Ratner says he plans to make the world a “very small place” for Rumsfeld by filing lawsuits against him around the world, with new cases being filed in Spain and Argentina. His hope is to restrict Rumsfeld’s travel, much like what happened with Henry Kissinger, who has been prosecuted in France, Brazil, Chile, Spain and Argentina for war crimes perpetrated during his role as US Secretary of State in the ’70s. In addition to the kidnapping and killing of Chilean officer René Schneider in 1970, Kissinger is seen as the mastermind behind bloody coups d’état in Chile and Argentina, while his policies are said to have led to the deaths of millions in Vietnam and Cambodia.

Yet, like Kissenger, a few canceled plane tickets may be the heaviest price that Rumsfeld will ever have to pay for destroying the lives of millions of Iraqi civilians and for torturing detainees in Abu Ghraib and Guantanamo Bay. With the absence of public debate on torture, Rumsfeld has enjoyed total immunity for his crimes, and continues to work as a Distinguished Fellow at Stanford University’s Hoover Institute.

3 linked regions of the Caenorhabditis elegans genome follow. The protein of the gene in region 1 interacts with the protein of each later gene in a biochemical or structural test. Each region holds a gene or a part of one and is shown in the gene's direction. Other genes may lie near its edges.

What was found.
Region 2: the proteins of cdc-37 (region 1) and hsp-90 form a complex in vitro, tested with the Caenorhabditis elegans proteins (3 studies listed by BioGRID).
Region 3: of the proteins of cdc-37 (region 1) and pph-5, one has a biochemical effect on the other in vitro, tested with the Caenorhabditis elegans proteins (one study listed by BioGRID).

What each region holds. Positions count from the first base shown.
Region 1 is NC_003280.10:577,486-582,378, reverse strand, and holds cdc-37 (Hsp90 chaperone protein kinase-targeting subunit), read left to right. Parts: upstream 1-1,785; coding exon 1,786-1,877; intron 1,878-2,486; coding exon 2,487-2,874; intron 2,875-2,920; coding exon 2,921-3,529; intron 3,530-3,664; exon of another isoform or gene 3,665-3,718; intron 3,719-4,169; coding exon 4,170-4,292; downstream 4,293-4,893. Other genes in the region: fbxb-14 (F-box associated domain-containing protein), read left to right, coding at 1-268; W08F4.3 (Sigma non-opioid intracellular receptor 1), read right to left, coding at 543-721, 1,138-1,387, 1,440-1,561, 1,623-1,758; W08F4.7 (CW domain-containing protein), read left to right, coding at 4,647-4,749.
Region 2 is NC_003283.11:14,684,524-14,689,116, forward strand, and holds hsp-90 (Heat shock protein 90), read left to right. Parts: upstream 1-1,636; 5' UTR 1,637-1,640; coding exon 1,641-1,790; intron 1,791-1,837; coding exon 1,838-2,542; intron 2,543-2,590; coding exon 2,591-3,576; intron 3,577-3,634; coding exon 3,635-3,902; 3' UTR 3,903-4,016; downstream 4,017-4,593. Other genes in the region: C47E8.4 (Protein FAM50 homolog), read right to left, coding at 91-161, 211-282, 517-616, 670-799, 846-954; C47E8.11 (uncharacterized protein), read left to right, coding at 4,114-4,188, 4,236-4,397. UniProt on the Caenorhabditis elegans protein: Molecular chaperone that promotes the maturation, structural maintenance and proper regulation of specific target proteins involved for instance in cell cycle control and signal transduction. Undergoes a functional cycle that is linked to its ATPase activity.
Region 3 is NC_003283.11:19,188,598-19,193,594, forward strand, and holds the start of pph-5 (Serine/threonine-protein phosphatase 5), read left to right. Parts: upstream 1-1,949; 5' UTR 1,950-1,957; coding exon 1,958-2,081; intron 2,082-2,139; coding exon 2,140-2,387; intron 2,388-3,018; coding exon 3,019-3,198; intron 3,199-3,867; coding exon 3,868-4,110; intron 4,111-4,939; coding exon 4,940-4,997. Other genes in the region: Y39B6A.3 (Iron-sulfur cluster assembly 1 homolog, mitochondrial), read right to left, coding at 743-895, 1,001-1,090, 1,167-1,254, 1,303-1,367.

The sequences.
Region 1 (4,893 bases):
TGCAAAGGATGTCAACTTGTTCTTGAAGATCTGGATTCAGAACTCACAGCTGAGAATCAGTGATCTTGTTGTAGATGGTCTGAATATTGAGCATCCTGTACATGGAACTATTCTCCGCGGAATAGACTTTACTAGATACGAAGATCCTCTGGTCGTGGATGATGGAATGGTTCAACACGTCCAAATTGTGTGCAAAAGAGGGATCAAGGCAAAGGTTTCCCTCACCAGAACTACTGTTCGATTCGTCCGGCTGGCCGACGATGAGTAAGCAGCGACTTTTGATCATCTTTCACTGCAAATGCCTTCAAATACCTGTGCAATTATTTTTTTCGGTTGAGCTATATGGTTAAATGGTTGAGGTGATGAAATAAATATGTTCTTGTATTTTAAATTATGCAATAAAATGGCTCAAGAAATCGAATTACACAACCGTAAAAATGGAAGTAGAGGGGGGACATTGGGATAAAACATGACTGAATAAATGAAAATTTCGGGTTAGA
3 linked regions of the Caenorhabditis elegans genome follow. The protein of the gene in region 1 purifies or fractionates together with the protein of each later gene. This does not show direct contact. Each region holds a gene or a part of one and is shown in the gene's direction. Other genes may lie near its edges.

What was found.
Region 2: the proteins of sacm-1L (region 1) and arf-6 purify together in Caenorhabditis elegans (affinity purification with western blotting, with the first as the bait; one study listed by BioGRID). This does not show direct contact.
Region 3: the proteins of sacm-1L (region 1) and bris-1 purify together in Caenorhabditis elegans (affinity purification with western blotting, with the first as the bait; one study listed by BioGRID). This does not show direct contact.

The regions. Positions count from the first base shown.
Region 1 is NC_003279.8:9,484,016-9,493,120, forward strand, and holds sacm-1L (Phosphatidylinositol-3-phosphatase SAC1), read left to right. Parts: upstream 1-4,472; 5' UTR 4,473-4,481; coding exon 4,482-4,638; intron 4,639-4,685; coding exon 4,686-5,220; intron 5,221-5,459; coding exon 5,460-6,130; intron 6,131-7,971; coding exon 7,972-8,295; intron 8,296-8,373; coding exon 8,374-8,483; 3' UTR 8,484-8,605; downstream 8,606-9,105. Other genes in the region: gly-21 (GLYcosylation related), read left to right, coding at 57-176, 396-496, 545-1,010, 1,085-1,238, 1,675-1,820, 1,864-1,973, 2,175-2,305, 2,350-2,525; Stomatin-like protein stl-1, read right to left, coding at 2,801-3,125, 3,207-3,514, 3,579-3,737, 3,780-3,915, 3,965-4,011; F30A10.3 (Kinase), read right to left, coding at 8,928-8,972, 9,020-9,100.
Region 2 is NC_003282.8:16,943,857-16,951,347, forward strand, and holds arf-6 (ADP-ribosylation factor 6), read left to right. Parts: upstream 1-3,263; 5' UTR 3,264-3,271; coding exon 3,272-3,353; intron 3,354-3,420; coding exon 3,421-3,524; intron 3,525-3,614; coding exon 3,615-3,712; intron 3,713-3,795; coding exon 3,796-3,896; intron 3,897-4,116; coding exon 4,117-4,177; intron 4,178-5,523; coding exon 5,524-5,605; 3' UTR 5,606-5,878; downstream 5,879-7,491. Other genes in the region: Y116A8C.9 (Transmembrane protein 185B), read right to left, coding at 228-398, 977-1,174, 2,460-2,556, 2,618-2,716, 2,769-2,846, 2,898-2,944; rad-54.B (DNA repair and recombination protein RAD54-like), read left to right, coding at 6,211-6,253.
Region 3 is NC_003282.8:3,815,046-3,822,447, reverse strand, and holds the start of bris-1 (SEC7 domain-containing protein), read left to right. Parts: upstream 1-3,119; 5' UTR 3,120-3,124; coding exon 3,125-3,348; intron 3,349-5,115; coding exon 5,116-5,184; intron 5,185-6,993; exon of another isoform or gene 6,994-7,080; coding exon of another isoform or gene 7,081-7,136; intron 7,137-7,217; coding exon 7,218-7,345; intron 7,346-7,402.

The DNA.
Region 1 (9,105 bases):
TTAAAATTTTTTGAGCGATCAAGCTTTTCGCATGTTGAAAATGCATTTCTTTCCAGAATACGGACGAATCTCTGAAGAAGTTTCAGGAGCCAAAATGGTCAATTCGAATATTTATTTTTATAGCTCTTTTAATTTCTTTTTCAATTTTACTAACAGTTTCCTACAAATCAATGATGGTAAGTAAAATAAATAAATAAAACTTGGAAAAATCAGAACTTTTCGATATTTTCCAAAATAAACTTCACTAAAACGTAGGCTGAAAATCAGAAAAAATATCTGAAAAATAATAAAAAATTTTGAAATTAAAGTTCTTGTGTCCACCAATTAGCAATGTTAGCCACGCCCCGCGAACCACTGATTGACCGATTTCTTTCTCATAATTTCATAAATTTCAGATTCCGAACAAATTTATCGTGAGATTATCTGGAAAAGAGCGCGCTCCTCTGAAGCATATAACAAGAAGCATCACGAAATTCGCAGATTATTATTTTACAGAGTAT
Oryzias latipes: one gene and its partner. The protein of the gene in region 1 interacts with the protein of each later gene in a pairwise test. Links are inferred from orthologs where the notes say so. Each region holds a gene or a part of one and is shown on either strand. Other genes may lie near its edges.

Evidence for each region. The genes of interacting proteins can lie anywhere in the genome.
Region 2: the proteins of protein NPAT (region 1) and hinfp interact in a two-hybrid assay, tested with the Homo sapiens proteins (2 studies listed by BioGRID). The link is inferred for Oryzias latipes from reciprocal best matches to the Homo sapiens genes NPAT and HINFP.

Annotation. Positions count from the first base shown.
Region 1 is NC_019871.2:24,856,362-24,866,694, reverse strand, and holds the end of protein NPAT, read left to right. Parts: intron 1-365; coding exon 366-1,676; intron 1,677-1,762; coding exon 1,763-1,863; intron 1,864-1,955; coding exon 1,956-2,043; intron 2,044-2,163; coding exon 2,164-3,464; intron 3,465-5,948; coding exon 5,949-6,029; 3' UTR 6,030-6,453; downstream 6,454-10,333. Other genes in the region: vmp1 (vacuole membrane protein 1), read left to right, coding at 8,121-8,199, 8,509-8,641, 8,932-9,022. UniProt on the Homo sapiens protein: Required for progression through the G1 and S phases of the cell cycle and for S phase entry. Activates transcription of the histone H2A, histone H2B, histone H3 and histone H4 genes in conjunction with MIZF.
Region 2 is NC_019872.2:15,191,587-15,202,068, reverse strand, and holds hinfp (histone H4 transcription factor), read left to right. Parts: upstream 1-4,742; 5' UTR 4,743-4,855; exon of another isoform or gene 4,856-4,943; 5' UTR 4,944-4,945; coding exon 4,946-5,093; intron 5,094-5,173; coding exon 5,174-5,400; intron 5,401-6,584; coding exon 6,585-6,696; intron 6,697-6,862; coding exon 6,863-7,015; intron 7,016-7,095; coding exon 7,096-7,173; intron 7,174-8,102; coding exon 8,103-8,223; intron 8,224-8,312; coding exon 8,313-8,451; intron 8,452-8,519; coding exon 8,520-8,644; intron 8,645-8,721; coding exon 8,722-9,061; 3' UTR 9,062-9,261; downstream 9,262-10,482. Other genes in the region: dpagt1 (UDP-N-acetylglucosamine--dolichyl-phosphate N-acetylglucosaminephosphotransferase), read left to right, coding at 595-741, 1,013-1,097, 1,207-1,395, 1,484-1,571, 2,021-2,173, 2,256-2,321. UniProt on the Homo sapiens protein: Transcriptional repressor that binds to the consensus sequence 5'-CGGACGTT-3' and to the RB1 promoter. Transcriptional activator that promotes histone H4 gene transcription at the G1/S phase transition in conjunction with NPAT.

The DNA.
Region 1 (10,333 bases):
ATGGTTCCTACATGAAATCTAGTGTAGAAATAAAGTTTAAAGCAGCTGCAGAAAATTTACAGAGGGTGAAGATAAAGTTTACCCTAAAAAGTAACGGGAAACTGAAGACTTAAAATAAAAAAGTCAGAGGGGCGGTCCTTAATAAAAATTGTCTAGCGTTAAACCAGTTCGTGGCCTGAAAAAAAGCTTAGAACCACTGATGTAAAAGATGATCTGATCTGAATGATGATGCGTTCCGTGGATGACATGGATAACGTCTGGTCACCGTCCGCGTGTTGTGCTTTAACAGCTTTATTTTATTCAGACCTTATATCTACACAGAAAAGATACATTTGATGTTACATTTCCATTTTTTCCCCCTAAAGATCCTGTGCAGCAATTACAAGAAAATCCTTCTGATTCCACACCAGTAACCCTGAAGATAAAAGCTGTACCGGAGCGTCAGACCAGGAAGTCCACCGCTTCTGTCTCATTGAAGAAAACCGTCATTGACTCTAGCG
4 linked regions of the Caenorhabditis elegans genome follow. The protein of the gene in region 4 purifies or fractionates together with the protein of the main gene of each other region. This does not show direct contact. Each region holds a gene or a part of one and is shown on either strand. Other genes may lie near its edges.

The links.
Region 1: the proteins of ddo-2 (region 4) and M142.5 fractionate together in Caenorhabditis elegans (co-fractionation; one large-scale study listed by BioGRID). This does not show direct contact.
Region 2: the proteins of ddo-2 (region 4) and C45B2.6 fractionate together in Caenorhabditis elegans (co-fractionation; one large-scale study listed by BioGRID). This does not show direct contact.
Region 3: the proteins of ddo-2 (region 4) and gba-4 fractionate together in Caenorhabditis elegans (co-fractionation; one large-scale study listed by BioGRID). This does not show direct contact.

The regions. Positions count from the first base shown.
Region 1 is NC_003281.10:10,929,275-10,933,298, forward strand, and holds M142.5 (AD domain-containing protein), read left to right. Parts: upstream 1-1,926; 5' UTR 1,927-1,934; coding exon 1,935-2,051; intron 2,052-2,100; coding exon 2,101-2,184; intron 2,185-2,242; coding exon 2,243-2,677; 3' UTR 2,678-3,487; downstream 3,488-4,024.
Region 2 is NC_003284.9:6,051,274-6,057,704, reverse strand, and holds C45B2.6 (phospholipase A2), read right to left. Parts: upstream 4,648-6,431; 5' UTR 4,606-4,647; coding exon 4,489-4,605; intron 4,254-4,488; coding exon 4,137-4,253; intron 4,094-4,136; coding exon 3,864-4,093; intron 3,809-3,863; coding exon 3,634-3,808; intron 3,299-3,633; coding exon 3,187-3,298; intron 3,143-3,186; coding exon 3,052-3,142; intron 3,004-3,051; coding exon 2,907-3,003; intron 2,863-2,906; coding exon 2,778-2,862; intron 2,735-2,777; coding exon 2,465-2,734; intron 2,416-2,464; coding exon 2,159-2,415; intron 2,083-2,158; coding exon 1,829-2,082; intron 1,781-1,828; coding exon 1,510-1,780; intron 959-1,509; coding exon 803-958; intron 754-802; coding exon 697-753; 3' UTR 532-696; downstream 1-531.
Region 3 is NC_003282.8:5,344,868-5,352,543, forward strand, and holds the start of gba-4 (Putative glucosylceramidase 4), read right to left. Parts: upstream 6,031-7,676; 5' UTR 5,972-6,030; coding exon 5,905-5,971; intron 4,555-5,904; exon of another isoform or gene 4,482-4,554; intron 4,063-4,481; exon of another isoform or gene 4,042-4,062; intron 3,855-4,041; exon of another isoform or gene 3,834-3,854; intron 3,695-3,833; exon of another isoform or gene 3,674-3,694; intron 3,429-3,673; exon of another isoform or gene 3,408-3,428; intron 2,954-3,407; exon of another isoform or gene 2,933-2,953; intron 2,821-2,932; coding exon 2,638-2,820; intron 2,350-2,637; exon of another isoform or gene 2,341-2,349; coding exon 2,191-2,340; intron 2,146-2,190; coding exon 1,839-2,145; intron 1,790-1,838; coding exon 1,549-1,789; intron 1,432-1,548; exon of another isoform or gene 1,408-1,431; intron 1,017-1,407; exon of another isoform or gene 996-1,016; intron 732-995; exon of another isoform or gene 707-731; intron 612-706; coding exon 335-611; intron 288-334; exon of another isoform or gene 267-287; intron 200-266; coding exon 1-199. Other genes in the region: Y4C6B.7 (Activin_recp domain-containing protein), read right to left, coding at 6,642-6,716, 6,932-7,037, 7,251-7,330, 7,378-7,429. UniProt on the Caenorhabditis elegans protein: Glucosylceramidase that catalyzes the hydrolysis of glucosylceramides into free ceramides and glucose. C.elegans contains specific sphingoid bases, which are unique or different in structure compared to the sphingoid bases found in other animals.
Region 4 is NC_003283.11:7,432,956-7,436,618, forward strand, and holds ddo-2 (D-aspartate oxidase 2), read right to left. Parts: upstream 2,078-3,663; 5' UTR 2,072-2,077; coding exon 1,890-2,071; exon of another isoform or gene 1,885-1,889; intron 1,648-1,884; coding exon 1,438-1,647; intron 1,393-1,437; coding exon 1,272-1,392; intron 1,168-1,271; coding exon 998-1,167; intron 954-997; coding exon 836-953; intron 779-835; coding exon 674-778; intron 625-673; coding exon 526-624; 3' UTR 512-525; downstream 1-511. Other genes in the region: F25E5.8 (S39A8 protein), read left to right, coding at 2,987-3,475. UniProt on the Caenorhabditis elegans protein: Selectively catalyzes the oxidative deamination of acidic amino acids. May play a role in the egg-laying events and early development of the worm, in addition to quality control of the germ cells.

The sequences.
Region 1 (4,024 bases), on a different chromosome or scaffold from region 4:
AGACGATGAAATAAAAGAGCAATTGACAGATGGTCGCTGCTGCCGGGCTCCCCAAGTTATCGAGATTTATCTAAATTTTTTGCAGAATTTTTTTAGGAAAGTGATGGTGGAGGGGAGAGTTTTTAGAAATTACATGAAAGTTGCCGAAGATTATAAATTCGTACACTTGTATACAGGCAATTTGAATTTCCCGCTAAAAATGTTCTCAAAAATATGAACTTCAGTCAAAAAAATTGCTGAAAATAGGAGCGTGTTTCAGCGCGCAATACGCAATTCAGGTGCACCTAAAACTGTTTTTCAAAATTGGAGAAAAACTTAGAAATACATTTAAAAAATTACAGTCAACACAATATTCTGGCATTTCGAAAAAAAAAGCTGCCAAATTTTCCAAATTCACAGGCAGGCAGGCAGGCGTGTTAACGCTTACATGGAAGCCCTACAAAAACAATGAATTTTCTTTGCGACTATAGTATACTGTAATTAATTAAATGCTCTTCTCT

So long as men like Rumsfeld are allowed to walk free, we are sending a dangerous message to our next generation: if you want to become an important person, kill someone, and while you’re at it, kill a lot of people. The violation will be treated with astonishing clemency; the victims’ names will be forgotten within a year, maybe two, while yours will be forever etched into memory.

40 comments on the article “Rumsfeld: Off the Hook”

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Ingrid